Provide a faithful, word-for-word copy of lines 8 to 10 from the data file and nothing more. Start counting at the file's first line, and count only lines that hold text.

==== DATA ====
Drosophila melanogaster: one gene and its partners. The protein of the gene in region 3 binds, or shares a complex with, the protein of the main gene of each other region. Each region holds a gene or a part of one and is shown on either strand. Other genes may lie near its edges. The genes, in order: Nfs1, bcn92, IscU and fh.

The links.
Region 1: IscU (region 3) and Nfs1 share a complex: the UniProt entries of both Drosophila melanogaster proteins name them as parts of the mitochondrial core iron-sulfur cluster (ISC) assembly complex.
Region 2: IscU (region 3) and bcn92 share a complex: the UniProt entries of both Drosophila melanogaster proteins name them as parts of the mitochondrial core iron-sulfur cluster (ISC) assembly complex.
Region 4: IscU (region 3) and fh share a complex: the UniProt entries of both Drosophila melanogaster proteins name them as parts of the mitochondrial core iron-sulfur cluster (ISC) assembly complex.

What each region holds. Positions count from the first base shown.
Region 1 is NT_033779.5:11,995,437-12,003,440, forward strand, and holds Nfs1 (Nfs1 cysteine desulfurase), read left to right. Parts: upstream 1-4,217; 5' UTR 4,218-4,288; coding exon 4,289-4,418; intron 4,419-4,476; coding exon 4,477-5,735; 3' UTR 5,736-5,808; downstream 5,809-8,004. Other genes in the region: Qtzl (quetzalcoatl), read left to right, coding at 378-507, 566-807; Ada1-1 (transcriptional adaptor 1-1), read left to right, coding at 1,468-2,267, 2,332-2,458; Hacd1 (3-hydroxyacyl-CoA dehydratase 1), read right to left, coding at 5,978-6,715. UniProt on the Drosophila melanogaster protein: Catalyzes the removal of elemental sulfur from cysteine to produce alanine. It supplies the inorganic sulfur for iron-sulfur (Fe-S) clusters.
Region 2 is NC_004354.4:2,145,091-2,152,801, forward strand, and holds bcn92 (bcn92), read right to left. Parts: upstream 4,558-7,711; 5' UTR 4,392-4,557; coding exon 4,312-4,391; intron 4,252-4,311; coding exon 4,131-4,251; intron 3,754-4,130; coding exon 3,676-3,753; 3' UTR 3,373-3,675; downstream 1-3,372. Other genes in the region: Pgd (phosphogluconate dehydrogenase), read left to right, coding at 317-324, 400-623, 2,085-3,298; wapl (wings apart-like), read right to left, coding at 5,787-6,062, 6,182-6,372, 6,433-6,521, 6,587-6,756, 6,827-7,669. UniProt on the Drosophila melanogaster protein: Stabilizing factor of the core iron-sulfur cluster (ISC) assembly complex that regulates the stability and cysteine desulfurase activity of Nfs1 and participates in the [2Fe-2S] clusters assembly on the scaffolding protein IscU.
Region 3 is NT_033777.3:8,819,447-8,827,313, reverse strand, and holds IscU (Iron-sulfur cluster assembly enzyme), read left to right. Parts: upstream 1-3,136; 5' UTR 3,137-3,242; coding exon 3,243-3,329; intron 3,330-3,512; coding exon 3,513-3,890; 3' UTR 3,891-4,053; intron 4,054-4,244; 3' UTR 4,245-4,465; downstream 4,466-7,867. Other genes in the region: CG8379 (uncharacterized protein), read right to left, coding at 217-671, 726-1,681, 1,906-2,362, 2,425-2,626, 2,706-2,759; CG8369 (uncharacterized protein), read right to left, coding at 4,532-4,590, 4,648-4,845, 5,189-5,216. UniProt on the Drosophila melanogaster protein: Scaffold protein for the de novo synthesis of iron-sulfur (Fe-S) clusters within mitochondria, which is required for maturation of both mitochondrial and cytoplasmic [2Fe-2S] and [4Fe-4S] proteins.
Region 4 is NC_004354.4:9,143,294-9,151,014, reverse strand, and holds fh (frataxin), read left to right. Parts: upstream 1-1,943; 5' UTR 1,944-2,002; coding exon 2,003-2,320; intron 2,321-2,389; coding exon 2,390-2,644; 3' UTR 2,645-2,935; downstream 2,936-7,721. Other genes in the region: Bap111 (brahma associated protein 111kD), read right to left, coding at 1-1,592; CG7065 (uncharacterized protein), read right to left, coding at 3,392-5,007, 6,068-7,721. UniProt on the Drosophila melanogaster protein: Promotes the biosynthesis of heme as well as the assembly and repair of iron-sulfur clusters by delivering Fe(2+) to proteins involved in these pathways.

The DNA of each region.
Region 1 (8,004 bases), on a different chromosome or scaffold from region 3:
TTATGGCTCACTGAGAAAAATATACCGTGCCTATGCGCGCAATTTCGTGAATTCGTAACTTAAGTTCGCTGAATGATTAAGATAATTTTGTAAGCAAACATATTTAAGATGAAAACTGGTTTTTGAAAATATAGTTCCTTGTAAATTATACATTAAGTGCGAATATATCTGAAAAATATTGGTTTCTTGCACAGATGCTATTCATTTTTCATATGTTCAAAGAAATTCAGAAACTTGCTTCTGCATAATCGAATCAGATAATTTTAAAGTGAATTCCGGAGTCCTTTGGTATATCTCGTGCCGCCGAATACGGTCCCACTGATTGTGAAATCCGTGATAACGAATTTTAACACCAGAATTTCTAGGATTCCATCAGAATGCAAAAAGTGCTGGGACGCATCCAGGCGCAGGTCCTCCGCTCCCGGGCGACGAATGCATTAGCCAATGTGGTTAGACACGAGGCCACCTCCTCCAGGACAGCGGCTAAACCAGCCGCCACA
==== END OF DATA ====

Region 2 is NC_004354.4:2,145,091-2,152,801, forward strand, and holds bcn92 (bcn92), read right to left. Parts: upstream 4,558-7,711; 5' UTR 4,392-4,557; coding exon 4,312-4,391; intron 4,252-4,311; coding exon 4,131-4,251; intron 3,754-4,130; coding exon 3,676-3,753; 3' UTR 3,373-3,675; downstream 1-3,372. Other genes in the region: Pgd (phosphogluconate dehydrogenase), read left to right, coding at 317-324, 400-623, 2,085-3,298; wapl (wings apart-like), read right to left, coding at 5,787-6,062, 6,182-6,372, 6,433-6,521, 6,587-6,756, 6,827-7,669. UniProt on the Drosophila melanogaster protein: Stabilizing factor of the core iron-sulfur cluster (ISC) assembly complex that regulates the stability and cysteine desulfurase activity of Nfs1 and participates in the [2Fe-2S] clusters assembly on the scaffolding protein IscU.
Region 3 is NT_033777.3:8,819,447-8,827,313, reverse strand, and holds IscU (Iron-sulfur cluster assembly enzyme), read left to right. Parts: upstream 1-3,136; 5' UTR 3,137-3,242; coding exon 3,243-3,329; intron 3,330-3,512; coding exon 3,513-3,890; 3' UTR 3,891-4,053; intron 4,054-4,244; 3' UTR 4,245-4,465; downstream 4,466-7,867. Other genes in the region: CG8379 (uncharacterized protein), read right to left, coding at 217-671, 726-1,681, 1,906-2,362, 2,425-2,626, 2,706-2,759; CG8369 (uncharacterized protein), read right to left, coding at 4,532-4,590, 4,648-4,845, 5,189-5,216. UniProt on the Drosophila melanogaster protein: Scaffold protein for the de novo synthesis of iron-sulfur (Fe-S) clusters within mitochondria, which is required for maturation of both mitochondrial and cytoplasmic [2Fe-2S] and [4Fe-4S] proteins.
Region 4 is NC_004354.4:9,143,294-9,151,014, reverse strand, and holds fh (frataxin), read left to right. Parts: upstream 1-1,943; 5' UTR 1,944-2,002; coding exon 2,003-2,320; intron 2,321-2,389; coding exon 2,390-2,644; 3' UTR 2,645-2,935; downstream 2,936-7,721. Other genes in the region: Bap111 (brahma associated protein 111kD), read right to left, coding at 1-1,592; CG7065 (uncharacterized protein), read right to left, coding at 3,392-5,007, 6,068-7,721. UniProt on the Drosophila melanogaster protein: Promotes the biosynthesis of heme as well as the assembly and repair of iron-sulfur clusters by delivering Fe(2+) to proteins involved in these pathways.